This blog is by Harri Holma from Nokia Siemens Networks.
Despite so much of our entertainment going online, popular events, such as sports games, pop concerts and cultural festivals still manage to draw huge crowds. But what has changed is the bringing together of these virtual and physical worlds, made possible by the rise of mobile broadband.
Next time you are at an event, look around and you’ll almost certainly see many people with smart devices in hand glued to Live-Timing.com to receive real-time race results or taking pictures and videos and sharing their experiences over social networks.
Upping the stakes at popular events
It’s why mass events are presenting new challenges for operators. In the everyday world, mobile broadband traffic is dominated by downloads. But get people together in large numbers in a small area, watching something special, and suddenly everyone wants to upload. As well as the sheer volume of data involved, smartphones come with their own signaling issues that further rack up the pressure on the network. For operators, the stakes are high because delivering a poor customer experience at important, high-profile events could be damaging to their reputation and lead to increased churn.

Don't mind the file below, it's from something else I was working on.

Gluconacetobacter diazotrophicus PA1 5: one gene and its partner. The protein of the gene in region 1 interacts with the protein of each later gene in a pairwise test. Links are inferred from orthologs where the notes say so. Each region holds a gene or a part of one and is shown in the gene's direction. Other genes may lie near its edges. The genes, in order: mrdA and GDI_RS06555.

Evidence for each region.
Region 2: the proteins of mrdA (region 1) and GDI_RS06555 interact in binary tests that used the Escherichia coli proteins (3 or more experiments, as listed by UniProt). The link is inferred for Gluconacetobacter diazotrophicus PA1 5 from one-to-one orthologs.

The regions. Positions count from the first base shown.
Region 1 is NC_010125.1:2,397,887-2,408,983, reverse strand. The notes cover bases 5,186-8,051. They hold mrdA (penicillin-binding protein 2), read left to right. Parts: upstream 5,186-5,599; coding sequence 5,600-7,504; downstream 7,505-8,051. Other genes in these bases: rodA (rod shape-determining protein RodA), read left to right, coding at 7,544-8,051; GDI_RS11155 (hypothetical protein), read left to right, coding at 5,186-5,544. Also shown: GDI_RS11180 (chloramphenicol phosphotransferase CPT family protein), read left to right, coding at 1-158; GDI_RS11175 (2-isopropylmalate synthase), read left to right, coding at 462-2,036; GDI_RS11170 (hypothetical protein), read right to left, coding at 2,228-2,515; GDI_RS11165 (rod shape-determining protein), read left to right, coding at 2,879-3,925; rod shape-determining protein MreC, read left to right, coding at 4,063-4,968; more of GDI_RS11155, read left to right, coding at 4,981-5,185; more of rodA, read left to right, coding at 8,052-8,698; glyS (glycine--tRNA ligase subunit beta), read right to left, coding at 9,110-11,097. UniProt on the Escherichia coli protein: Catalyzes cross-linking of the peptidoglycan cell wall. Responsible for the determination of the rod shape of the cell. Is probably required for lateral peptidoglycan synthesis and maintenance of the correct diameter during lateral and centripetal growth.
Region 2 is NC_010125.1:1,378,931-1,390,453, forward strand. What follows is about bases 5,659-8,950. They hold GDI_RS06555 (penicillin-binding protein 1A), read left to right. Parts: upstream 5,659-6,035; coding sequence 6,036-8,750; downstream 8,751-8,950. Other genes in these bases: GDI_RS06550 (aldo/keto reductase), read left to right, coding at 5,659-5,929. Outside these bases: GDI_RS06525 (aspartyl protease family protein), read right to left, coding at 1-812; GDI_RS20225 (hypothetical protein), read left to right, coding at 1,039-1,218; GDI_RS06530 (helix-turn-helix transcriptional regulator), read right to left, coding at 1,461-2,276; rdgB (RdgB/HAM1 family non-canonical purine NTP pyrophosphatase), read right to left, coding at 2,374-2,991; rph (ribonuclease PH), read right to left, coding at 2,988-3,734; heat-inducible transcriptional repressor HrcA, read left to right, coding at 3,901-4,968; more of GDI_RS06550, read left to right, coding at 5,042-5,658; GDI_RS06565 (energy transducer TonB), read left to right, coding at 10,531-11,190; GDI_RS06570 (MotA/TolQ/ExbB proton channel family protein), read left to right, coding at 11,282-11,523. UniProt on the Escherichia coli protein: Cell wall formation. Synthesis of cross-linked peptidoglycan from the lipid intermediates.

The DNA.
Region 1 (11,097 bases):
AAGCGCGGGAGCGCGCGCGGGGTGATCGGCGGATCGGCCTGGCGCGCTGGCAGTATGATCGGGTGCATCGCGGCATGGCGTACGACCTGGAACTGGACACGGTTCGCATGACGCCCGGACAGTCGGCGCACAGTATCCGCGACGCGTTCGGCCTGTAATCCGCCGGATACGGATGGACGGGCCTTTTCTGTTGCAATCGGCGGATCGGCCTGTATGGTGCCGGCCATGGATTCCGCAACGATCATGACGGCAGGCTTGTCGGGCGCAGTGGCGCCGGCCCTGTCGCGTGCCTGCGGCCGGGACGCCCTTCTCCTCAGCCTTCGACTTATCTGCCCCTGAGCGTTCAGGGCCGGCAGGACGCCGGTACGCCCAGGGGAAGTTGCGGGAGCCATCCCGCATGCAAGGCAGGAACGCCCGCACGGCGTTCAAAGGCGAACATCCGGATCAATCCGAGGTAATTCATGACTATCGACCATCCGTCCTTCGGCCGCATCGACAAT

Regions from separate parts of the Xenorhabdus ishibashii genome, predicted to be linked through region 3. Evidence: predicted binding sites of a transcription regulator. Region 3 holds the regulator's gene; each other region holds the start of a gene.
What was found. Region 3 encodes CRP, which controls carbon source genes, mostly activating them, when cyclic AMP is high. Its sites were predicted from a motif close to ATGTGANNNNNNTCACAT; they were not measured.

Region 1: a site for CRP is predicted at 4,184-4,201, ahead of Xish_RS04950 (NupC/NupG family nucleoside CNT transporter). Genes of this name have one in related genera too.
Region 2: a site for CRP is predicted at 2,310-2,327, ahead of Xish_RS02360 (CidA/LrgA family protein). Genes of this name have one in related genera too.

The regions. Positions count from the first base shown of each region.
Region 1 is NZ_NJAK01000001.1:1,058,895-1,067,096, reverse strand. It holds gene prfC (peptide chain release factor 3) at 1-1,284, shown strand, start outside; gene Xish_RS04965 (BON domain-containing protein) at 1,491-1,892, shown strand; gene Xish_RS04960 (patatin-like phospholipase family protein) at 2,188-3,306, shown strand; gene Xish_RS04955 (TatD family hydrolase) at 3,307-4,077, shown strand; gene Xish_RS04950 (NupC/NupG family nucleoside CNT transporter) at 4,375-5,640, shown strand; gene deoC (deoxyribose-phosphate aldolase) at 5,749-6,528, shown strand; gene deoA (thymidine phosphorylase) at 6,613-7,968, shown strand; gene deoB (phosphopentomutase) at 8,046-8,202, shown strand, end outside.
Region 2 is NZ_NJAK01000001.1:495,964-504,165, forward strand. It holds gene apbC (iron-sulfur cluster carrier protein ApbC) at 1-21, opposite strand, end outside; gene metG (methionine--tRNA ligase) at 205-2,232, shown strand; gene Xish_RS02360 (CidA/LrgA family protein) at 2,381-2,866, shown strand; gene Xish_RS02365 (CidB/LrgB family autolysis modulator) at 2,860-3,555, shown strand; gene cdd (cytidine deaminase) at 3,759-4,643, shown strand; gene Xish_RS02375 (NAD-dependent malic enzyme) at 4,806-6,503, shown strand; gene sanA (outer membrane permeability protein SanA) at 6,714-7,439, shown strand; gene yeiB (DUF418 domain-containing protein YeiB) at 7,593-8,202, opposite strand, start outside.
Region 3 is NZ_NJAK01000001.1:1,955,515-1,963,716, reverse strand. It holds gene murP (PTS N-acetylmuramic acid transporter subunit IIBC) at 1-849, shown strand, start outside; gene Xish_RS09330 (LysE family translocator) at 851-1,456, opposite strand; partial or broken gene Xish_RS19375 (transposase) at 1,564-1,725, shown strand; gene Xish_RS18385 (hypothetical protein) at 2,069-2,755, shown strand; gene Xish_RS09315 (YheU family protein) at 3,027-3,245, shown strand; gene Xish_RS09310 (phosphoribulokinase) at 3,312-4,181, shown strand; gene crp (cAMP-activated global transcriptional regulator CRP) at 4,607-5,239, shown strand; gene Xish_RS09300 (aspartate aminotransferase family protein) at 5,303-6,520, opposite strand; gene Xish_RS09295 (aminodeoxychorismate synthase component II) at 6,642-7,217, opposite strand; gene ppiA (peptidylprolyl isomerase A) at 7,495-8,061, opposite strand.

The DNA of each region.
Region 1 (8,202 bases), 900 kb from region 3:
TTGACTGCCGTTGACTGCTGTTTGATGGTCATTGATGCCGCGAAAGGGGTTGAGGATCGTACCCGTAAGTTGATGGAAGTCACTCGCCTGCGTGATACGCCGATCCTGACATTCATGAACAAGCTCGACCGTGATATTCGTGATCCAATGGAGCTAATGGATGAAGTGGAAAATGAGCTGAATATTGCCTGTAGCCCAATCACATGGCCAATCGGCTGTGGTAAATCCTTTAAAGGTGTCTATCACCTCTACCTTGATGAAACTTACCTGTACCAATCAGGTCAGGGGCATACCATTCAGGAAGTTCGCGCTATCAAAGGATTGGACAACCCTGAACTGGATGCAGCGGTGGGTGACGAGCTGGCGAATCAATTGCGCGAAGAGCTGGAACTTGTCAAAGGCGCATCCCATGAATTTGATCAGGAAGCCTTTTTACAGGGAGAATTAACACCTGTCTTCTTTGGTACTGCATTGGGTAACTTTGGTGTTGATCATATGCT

Coping with these short-lived, high-demand events takes careful planning and a combination of technologies. Operators need some neat solutions.
Some of the challenges concern LTE. With high signaling at these events, control plane capacity needs a boost. Cells can also interfere with each other so radio frequency planning requires extra care. Locations for physical antennas may be hard to come by at mass events, so an active antenna can be used to make beam steering more flexible.
Micro and pico base stations can be critical for the planner faced with serving big crowds. The secret here is light weight, big capacity and the same features as macro cells to deliver consistent performance to subscribers.
And don’t forget Wi-Fi. An increasingly common feature in smartphones, Wi-Fi offers unlicensed spectrum to improve the user experience.
So there are many ways to prepare to ensure that the mobile broadband network at an event will live up to people’s expectations. Find out more in our new White Paper -– High Capacity Mobile Broadband for Mass Events.